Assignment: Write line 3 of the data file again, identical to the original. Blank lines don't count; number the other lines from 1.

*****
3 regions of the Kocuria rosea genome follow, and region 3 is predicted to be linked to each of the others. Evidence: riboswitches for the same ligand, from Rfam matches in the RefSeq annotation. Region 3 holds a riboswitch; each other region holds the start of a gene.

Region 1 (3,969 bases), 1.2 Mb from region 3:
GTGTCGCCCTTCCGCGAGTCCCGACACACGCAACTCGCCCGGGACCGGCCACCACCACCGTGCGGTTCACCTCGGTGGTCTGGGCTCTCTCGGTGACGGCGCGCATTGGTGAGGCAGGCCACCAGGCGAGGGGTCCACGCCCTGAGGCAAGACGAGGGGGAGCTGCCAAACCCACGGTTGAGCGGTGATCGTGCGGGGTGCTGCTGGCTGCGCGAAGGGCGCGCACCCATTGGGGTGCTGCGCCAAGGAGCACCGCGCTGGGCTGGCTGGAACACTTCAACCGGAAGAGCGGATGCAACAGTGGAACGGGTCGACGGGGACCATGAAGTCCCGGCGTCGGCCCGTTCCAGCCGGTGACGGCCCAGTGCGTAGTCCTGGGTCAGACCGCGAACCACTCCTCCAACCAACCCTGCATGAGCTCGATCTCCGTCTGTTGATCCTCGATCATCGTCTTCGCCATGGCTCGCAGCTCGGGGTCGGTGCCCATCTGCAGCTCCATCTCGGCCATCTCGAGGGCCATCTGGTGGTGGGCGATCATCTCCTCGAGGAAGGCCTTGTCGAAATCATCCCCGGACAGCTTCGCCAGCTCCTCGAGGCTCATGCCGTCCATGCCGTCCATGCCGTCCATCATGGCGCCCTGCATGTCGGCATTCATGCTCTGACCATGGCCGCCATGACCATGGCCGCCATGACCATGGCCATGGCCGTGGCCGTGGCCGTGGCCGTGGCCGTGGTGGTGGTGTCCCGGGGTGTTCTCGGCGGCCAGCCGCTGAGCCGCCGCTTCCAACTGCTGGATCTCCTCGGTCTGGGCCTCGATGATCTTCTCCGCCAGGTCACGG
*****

GTGTCGCCCTTCCGCGAGTCCCGACACACGCAACTCGCCCGGGACCGGCCACCACCACCGTGCGGTTCACCTCGGTGGTCTGGGCTCTCTCGGTGACGGCGCGCATTGGTGAGGCAGGCCACCAGGCGAGGGGTCCACGCCCTGAGGCAAGACGAGGGGGAGCTGCCAAACCCACGGTTGAGCGGTGATCGTGCGGGGTGCTGCTGGCTGCGCGAAGGGCGCGCACCCATTGGGGTGCTGCGCCAAGGAGCACCGCGCTGGGCTGGCTGGAACACTTCAACCGGAAGAGCGGATGCAACAGTGGAACGGGTCGACGGGGACCATGAAGTCCCGGCGTCGGCCCGTTCCAGCCGGTGACGGCCCAGTGCGTAGTCCTGGGTCAGACCGCGAACCACTCCTCCAACCAACCCTGCATGAGCTCGATCTCCGTCTGTTGATCCTCGATCATCGTCTTCGCCATGGCTCGCAGCTCGGGGTCGGTGCCCATCTGCAGCTCCATCTCGGCCATCTCGAGGGCCATCTGGTGGTGGGCGATCATCTCCTCGAGGAAGGCCTTGTCGAAATCATCCCCGGACAGCTTCGCCAGCTCCTCGAGGCTCATGCCGTCCATGCCGTCCATGCCGTCCATCATGGCGCCCTGCATGTCGGCATTCATGCTCTGACCATGGCCGCCATGACCATGGCCGCCATGACCATGGCCATGGCCGTGGCCGTGGCCGTGGCCGTGGCCGTGGTGGTGGTGTCCCGGGGTGTTCTCGGCGGCCAGCCGCTGAGCCGCCGCTTCCAACTGCTGGATCTCCTCGGTCTGGGCCTCGATGATCTTCTCCGCCAGGTCACGG